Finally, we arrived at the church. We struggled a bit as I tried to help her out of the car and into her wheelchair.  She looked up at me and said “Dammit, I wish you would just leave me alone.”

I will admit it – I lost my cool and said back to her, “Dammit, I wish you had a better attitude.”

With a slightly crooked, but angry finger point straight at me she then said, “I can’t believe you said that in the church parking lot!”

Of course, the visit went well.   Her pleasant, Dr. Jekyll face was on!!  Her friends were thrilled to see her.  Mother was all smiles.  I nearly lost it when one friend asked her how she kept busy in her new home. Mother actually said, “Oh, they keep us very busy with lots of things.”

Two days later I took her out to dinner. As I have said, she complains incessantly about the food.   She usually eats much better when we go out and I try to take her as often as I can. As we left Hilltop Manor several of her friends bade us good-by. One said, “Have fun!”  Another said, “I wish we were going too!” One said, “Oh, eat something good and think of us.”  I actually felt guilty and wished I could take all of them with us!  Alas, however, Mother complained that the waitress took too long, the people at the next table were “fat”, the restaurant was too noisy and “this traffic is just awful” – another pleasant time spent with Mrs. Hyde.

Yesterday, I knew I needed to stop by and see her – I had some supplies she would need.  But I dreaded it. Some days I can take it. I know her life has changed immeasurably and she has a debilitating disease, and that can certainly be disheartening for her.  But as I watch many of the other residents in the facility make the best of their situation, I just wish mother could see SOME bright side, some time, even just a little.  So with a knot in my stomach, I made the visit.

“Well, Hi, I was hoping you would come today,” she said with a smile.  I thought, “Who are you and where have they taken my mother?”

I gave her the muffins I had purchased for her and as I put away the rest of the supplies she said,  “ Oh, these look good.” and she ate one.

We chatted. She was pleasant and as I got up to leave a bit later she said “Be careful, I love you.”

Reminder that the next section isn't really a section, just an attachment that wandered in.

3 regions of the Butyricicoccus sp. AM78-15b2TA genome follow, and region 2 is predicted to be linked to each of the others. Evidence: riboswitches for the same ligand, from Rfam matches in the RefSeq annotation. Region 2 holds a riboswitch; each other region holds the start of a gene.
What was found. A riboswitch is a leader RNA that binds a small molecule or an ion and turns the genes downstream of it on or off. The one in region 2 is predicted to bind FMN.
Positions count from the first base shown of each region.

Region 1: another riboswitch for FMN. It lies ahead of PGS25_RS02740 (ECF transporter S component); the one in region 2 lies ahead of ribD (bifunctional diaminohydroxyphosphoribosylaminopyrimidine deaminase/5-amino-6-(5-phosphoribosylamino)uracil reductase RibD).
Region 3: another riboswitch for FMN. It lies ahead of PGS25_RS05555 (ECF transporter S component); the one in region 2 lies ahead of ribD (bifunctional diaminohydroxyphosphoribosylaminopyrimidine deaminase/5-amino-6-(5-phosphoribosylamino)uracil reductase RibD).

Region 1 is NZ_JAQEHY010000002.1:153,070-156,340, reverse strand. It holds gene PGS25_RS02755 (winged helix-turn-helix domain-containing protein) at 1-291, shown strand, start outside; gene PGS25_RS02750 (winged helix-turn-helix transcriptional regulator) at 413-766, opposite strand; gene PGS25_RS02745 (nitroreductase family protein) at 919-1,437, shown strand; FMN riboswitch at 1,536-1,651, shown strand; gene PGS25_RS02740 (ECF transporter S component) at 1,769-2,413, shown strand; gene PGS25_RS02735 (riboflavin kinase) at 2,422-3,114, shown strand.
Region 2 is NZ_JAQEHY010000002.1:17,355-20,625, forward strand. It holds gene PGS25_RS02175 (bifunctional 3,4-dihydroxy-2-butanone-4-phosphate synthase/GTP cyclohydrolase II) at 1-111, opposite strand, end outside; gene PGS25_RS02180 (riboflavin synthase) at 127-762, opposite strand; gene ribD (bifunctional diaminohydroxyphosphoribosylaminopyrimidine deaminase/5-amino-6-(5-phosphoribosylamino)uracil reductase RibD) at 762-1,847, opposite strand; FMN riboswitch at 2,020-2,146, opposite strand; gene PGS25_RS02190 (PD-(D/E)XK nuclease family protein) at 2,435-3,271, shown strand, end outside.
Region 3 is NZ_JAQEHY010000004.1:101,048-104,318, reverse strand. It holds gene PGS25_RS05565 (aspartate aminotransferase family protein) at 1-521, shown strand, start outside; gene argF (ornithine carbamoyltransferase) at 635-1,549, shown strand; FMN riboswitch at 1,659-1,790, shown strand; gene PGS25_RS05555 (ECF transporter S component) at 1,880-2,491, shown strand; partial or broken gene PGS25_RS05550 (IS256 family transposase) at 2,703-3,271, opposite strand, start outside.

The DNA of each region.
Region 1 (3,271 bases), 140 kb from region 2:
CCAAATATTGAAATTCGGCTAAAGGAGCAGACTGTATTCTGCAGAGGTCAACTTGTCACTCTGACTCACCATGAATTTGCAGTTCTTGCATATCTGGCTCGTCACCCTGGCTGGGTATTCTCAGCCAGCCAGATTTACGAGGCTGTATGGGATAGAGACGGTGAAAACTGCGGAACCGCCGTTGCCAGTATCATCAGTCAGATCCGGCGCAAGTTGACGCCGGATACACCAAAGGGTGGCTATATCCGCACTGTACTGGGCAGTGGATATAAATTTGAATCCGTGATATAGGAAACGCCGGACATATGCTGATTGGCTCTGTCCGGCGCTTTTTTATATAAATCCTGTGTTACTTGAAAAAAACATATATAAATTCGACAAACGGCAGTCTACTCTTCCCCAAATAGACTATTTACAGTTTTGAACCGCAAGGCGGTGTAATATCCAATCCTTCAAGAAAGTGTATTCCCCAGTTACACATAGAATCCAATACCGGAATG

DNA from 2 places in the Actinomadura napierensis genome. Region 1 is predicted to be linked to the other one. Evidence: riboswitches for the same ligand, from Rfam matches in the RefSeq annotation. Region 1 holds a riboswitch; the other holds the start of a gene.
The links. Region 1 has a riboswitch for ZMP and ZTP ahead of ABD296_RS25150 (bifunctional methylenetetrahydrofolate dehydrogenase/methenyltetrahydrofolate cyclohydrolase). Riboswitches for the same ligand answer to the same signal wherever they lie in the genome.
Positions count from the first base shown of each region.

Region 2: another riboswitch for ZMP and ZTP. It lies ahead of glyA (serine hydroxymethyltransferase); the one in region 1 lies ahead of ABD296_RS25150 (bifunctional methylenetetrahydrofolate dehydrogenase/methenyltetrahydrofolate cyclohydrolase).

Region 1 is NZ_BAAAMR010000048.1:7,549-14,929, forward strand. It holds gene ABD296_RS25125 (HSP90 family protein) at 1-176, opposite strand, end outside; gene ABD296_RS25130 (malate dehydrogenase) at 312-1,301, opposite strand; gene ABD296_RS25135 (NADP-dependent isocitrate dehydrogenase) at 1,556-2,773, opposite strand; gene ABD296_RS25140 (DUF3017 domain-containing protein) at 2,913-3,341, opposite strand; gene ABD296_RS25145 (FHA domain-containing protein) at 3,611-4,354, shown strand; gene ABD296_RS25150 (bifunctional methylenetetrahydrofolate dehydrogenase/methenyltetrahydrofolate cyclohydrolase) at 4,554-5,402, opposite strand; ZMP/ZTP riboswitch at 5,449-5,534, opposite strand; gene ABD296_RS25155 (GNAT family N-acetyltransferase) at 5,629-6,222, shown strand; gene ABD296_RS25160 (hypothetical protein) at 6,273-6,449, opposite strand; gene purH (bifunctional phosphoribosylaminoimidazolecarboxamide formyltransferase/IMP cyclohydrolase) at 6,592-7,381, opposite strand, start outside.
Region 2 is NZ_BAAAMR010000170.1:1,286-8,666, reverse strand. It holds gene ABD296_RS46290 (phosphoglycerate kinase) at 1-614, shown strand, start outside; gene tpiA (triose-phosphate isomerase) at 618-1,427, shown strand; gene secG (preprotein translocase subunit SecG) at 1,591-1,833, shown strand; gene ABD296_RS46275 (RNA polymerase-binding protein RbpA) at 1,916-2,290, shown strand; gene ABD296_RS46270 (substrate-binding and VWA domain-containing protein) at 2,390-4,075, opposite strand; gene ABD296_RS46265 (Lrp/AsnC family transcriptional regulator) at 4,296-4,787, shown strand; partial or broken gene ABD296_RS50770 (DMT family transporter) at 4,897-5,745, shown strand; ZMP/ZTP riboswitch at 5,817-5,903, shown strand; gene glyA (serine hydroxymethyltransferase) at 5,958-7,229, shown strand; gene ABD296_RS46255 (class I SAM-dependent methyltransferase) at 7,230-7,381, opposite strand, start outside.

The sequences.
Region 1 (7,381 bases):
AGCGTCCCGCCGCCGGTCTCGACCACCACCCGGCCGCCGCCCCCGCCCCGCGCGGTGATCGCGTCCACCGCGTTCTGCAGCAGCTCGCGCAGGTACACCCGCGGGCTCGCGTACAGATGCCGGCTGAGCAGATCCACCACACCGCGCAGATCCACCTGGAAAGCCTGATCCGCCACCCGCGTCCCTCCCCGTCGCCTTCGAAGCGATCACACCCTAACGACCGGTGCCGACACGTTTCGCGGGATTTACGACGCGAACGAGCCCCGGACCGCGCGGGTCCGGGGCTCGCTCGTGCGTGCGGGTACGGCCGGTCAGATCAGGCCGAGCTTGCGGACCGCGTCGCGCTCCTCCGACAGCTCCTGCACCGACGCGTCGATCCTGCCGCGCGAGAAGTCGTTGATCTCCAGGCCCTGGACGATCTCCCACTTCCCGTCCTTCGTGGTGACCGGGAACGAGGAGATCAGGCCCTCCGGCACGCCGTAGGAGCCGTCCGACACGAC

It was a rare appearance from the pleasant Dr. Jekyll – a moment with a “nice” Mom – a gift from above. Thank you, Lord.


3 thoughts on “Dr. Jekyll but mostly Mrs. Hyde – and a gift from above.

  1. Darlene Morris

    I can relate to this and it will be the good times you will cherish. So, enjoy your Mama despite the tough times. I know… After all our Mama’s are sisters, and mine is now in heaven. It is the good times I remember, like crawling in bed and taking afternoon naps with her when she just wanted to sleep. Or telling the caregivers that she could have her ice cream before she ate her meal, or if that was all she wanted for her her meal. She had earned the right to say what she wanted. We bantered back and forth when she was annoying, and we hugged when she was happy. You are doing a good thing that you will cherish forever. Thanks for your sharing. Your experience I am sure helps many others ’cause it does take a village.

  2. CoachBarbie

    You relate your situation very well, Jane, with compassion and understanding, while still being honest about your own ambivalence. My mom was one of the “nice ones,” always finding the good in everyone and everything. Otherwise, I never could have cared for her in our home for the last 4.5 years of her life. I often counted my blessings for having such an agreeable mother, although I did struggle with the dementia related bouts of OCD. My heart goes out to you as you continue to do the best you can for your mom, and do take extra good care of yourself while you’re at it.